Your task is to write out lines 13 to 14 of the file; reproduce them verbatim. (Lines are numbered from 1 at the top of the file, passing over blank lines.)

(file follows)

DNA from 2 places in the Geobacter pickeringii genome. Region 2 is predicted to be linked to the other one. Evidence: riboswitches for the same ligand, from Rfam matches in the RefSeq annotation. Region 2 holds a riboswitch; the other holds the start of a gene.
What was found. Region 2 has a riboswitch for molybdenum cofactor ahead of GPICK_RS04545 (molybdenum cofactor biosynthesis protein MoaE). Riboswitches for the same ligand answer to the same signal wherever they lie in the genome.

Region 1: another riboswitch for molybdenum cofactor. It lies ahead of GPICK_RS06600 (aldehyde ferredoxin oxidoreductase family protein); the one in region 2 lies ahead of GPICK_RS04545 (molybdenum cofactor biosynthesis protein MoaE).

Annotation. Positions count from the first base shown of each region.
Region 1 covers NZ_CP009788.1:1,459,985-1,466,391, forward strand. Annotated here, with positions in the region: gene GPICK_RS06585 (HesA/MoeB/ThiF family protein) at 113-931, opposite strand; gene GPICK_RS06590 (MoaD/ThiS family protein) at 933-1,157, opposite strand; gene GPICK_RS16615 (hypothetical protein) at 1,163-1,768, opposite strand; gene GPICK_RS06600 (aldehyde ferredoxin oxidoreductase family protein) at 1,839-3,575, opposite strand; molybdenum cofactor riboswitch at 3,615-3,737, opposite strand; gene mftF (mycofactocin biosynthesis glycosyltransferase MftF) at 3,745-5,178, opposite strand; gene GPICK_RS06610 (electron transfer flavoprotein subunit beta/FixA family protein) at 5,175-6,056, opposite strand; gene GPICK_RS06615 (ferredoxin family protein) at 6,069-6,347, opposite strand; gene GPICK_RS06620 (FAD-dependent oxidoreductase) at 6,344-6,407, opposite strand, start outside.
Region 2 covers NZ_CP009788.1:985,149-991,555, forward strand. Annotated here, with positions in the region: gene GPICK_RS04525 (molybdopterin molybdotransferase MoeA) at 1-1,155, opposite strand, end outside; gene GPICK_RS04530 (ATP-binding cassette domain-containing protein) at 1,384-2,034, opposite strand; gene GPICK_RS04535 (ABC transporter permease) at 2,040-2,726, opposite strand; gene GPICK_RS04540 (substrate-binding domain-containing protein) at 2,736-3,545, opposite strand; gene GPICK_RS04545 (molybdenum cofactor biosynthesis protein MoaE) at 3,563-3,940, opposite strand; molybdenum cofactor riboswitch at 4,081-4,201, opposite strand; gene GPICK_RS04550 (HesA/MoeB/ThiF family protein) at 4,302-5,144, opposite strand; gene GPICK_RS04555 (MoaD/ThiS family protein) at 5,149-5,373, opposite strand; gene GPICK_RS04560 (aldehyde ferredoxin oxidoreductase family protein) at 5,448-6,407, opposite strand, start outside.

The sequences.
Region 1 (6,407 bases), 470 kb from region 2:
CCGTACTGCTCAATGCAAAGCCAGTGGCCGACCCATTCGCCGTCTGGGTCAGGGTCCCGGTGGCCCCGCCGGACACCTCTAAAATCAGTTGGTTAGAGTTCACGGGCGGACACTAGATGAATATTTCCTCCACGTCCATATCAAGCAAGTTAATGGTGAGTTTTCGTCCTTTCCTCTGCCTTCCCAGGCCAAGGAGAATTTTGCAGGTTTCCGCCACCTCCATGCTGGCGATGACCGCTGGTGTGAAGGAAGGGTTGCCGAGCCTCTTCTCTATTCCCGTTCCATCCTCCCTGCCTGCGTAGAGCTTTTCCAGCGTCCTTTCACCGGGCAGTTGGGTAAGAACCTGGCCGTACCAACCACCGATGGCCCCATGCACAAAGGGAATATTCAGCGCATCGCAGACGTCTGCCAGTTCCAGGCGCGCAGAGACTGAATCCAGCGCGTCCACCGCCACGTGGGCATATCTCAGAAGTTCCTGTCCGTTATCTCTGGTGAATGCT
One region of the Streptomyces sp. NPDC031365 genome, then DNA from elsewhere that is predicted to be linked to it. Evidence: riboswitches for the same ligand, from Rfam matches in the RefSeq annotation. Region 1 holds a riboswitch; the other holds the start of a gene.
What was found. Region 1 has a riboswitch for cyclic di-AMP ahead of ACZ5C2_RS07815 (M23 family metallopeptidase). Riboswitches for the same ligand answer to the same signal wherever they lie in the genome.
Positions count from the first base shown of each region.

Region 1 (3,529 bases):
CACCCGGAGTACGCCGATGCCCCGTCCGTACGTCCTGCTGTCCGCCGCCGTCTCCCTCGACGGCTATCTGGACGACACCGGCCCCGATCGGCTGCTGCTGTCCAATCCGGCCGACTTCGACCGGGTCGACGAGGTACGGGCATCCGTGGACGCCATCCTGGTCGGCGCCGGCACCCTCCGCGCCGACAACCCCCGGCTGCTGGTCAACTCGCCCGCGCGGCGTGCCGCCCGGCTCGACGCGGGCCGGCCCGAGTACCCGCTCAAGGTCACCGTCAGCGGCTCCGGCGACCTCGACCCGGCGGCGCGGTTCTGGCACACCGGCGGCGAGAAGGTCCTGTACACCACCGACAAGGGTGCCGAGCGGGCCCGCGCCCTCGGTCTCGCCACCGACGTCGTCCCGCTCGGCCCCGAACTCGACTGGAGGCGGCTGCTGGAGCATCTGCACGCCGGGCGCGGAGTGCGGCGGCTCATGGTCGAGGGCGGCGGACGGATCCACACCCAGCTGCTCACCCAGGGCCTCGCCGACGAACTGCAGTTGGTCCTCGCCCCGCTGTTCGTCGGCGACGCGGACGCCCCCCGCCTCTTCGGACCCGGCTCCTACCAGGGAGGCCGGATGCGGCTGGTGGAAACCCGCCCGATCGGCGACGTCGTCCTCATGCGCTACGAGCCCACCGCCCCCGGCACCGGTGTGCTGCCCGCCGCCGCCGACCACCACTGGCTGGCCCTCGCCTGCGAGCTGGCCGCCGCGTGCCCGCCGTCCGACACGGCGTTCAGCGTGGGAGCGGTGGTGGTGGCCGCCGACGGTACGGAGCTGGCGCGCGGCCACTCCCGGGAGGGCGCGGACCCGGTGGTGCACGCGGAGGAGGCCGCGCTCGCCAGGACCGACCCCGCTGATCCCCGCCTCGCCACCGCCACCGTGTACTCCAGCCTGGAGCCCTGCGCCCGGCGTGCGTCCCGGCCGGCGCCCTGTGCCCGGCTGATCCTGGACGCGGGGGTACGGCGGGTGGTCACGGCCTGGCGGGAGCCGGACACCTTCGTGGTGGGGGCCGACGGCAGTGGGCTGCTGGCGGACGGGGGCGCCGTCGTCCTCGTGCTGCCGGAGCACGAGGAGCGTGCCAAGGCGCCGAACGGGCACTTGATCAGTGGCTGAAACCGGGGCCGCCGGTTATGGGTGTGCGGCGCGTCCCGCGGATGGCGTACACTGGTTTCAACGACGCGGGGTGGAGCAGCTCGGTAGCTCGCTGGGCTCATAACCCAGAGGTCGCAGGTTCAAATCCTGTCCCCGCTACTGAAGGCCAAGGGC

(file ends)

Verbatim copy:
Region 1 (3,529 bases):
CACCCGGAGTACGCCGATGCCCCGTCCGTACGTCCTGCTGTCCGCCGCCGTCTCCCTCGACGGCTATCTGGACGACACCGGCCCCGATCGGCTGCTGCTGTCCAATCCGGCCGACTTCGACCGGGTCGACGAGGTACGGGCATCCGTGGACGCCATCCTGGTCGGCGCCGGCACCCTCCGCGCCGACAACCCCCGGCTGCTGGTCAACTCGCCCGCGCGGCGTGCCGCCCGGCTCGACGCGGGCCGGCCCGAGTACCCGCTCAAGGTCACCGTCAGCGGCTCCGGCGACCTCGACCCGGCGGCGCGGTTCTGGCACACCGGCGGCGAGAAGGTCCTGTACACCACCGACAAGGGTGCCGAGCGGGCCCGCGCCCTCGGTCTCGCCACCGACGTCGTCCCGCTCGGCCCCGAACTCGACTGGAGGCGGCTGCTGGAGCATCTGCACGCCGGGCGCGGAGTGCGGCGGCTCATGGTCGAGGGCGGCGGACGGATCCACACCCAGCTGCTCACCCAGGGCCTCGCCGACGAACTGCAGTTGGTCCTCGCCCCGCTGTTCGTCGGCGACGCGGACGCCCCCCGCCTCTTCGGACCCGGCTCCTACCAGGGAGGCCGGATGCGGCTGGTGGAAACCCGCCCGATCGGCGACGTCGTCCTCATGCGCTACGAGCCCACCGCCCCCGGCACCGGTGTGCTGCCCGCCGCCGCCGACCACCACTGGCTGGCCCTCGCCTGCGAGCTGGCCGCCGCGTGCCCGCCGTCCGACACGGCGTTCAGCGTGGGAGCGGTGGTGGTGGCCGCCGACGGTACGGAGCTGGCGCGCGGCCACTCCCGGGAGGGCGCGGACCCGGTGGTGCACGCGGAGGAGGCCGCGCTCGCCAGGACCGACCCCGCTGATCCCCGCCTCGCCACCGCCACCGTGTACTCCAGCCTGGAGCCCTGCGCCCGGCGTGCGTCCCGGCCGGCGCCCTGTGCCCGGCTGATCCTGGACGCGGGGGTACGGCGGGTGGTCACGGCCTGGCGGGAGCCGGACACCTTCGTGGTGGGGGCCGACGGCAGTGGGCTGCTGGCGGACGGGGGCGCCGTCGTCCTCGTGCTGCCGGAGCACGAGGAGCGTGCCAAGGCGCCGAACGGGCACTTGATCAGTGGCTGAAACCGGGGCCGCCGGTTATGGGTGTGCGGCGCGTCCCGCGGATGGCGTACACTGGTTTCAACGACGCGGGGTGGAGCAGCTCGGTAGCTCGCTGGGCTCATAACCCAGAGGTCGCAGGTTCAAATCCTGTCCCCGCTACTGAAGGCCAAGGGC